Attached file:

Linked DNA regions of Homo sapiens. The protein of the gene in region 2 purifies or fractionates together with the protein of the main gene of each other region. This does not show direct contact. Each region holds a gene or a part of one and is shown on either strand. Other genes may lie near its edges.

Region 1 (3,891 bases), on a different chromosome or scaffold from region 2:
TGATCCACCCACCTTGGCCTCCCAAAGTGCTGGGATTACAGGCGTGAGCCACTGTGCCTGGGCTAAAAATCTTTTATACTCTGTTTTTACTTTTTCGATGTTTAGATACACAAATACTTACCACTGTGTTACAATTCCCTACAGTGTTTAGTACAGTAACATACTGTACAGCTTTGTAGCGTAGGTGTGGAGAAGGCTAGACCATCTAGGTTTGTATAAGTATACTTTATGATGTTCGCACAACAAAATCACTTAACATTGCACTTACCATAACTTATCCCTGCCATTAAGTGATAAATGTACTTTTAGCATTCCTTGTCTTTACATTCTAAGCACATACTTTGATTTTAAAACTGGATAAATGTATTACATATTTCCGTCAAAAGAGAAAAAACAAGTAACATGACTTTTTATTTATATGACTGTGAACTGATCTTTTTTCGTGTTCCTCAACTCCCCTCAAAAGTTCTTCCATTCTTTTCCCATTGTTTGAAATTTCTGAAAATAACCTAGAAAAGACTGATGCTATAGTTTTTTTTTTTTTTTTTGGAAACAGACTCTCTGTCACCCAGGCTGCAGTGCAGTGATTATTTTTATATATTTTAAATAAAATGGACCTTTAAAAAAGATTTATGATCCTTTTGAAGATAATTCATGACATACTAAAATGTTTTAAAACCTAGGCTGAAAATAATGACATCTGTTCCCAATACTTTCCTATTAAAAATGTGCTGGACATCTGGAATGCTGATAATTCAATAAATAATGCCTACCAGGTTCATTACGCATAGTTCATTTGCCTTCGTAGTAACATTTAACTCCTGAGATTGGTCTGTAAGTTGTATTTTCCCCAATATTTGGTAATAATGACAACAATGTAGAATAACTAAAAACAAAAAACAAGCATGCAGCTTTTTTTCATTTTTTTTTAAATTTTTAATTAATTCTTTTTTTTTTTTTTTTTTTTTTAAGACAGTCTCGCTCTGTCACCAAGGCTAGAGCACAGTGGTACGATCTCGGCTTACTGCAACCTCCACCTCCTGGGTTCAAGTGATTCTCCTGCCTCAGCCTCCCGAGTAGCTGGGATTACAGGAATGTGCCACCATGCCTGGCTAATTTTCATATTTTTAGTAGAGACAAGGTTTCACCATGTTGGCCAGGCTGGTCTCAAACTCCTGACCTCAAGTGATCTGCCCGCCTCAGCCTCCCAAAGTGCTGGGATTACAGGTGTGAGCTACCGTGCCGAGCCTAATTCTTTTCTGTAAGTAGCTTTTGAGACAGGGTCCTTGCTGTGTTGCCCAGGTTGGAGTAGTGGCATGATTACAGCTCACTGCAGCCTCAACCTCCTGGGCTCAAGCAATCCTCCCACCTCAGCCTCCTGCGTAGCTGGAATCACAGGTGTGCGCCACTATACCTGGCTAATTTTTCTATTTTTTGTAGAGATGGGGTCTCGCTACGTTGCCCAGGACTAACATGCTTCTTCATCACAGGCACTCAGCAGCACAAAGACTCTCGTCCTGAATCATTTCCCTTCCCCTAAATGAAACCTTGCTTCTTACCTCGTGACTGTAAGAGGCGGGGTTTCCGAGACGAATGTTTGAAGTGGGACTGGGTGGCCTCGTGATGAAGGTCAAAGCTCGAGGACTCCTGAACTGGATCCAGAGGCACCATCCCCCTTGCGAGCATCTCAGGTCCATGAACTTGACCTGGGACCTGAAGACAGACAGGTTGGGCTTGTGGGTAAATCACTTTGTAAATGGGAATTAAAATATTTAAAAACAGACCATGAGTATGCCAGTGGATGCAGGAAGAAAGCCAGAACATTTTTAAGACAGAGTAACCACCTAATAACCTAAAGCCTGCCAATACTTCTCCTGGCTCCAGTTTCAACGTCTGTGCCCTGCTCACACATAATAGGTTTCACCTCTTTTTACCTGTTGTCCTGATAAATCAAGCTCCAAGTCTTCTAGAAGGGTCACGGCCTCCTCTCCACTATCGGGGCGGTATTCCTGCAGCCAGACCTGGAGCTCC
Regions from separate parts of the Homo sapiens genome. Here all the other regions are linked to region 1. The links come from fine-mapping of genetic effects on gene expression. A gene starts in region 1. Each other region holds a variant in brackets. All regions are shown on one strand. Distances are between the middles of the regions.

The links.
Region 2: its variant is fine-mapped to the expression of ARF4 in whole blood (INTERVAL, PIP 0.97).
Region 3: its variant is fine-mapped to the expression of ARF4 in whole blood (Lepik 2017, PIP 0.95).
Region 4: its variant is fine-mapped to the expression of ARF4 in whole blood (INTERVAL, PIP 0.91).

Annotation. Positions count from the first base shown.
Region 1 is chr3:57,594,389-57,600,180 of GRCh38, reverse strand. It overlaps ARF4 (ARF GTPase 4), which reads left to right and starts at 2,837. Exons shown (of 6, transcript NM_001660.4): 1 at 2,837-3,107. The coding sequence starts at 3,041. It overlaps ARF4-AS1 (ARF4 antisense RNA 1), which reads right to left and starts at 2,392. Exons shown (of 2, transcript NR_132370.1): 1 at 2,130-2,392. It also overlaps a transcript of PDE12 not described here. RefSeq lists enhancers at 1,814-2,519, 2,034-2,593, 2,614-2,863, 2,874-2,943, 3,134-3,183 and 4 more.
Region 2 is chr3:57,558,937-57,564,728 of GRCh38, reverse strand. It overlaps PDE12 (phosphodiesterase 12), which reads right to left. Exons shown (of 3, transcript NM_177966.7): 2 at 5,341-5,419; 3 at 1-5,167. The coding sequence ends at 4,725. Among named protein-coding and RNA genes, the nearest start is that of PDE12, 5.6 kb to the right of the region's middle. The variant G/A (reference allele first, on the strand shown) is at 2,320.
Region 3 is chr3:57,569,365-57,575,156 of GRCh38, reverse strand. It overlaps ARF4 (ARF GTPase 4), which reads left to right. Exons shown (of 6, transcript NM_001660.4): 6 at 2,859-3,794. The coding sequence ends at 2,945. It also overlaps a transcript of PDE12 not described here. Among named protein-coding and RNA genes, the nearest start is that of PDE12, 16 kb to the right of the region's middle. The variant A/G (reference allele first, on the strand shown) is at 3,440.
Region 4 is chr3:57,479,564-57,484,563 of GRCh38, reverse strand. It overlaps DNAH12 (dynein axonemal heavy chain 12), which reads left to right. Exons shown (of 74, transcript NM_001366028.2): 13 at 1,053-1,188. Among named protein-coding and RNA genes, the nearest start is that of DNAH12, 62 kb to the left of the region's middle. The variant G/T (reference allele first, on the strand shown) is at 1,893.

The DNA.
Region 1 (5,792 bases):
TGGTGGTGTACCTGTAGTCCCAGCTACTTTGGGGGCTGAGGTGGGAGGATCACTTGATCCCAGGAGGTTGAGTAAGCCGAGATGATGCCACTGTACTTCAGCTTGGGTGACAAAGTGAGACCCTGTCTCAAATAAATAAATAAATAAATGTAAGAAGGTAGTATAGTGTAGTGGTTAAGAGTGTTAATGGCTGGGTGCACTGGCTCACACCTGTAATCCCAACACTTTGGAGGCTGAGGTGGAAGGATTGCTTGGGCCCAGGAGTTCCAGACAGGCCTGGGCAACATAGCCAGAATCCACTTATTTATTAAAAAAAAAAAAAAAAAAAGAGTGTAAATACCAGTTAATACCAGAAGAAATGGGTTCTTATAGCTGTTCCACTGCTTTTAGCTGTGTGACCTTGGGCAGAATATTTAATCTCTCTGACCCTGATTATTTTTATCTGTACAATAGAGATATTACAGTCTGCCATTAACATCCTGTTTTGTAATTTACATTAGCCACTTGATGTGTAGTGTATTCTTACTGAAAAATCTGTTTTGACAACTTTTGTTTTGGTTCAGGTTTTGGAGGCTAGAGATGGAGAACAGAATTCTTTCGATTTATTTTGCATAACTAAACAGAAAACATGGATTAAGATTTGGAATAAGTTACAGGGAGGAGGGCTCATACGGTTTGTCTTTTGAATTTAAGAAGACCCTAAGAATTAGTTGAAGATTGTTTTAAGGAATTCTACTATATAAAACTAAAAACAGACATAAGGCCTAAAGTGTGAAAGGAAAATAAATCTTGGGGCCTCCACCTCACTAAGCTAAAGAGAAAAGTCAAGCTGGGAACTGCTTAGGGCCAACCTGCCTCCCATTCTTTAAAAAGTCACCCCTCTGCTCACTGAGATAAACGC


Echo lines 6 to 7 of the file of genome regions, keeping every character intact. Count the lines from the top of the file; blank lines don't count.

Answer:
Region 2: its variant is fine-mapped to the expression of ARF4 in whole blood (INTERVAL, PIP 0.97).
Region 3: its variant is fine-mapped to the expression of ARF4 in whole blood (Lepik 2017, PIP 0.95).